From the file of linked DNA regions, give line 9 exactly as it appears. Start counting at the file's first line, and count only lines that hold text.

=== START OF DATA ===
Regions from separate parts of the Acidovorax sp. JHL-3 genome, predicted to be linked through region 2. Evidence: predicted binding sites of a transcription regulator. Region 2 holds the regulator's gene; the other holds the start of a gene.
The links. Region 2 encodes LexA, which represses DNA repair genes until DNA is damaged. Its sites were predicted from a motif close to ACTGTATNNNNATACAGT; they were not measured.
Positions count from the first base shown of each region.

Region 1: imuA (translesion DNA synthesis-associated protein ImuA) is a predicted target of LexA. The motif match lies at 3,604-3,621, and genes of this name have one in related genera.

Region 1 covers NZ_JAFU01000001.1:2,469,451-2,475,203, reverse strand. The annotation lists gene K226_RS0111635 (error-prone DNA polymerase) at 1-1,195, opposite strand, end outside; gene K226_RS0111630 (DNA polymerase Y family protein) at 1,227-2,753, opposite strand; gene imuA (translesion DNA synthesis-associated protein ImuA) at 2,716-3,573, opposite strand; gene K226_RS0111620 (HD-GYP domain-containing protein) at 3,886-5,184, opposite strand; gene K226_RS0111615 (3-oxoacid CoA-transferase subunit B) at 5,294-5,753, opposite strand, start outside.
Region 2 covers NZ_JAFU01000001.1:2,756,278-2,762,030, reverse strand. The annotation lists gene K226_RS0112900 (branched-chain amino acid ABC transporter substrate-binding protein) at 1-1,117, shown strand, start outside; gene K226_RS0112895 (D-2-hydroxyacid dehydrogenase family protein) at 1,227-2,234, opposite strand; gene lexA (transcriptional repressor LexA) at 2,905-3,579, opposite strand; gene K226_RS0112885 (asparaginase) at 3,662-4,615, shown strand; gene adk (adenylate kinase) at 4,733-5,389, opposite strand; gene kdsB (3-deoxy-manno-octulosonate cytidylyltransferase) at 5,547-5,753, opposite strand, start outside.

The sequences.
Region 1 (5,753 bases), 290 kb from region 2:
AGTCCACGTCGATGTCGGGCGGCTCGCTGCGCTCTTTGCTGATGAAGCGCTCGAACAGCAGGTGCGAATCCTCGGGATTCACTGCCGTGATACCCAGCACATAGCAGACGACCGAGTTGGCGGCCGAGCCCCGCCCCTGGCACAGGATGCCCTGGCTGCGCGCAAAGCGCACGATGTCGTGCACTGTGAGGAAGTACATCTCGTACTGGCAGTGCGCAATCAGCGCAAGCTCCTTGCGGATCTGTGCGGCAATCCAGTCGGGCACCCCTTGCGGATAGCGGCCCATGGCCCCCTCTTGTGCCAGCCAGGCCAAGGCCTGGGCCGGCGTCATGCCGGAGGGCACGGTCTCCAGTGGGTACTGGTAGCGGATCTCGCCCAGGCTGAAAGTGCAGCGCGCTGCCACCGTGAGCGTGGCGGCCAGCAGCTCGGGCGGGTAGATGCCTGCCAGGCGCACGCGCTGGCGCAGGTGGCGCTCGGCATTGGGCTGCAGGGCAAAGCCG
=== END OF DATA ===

AGTCCACGTCGATGTCGGGCGGCTCGCTGCGCTCTTTGCTGATGAAGCGCTCGAACAGCAGGTGCGAATCCTCGGGATTCACTGCCGTGATACCCAGCACATAGCAGACGACCGAGTTGGCGGCCGAGCCCCGCCCCTGGCACAGGATGCCCTGGCTGCGCGCAAAGCGCACGATGTCGTGCACTGTGAGGAAGTACATCTCGTACTGGCAGTGCGCAATCAGCGCAAGCTCCTTGCGGATCTGTGCGGCAATCCAGTCGGGCACCCCTTGCGGATAGCGGCCCATGGCCCCCTCTTGTGCCAGCCAGGCCAAGGCCTGGGCCGGCGTCATGCCGGAGGGCACGGTCTCCAGTGGGTACTGGTAGCGGATCTCGCCCAGGCTGAAAGTGCAGCGCGCTGCCACCGTGAGCGTGGCGGCCAGCAGCTCGGGCGGGTAGATGCCTGCCAGGCGCACGCGCTGGCGCAGGTGGCGCTCGGCATTGGGCTGCAGGGCAAAGCCG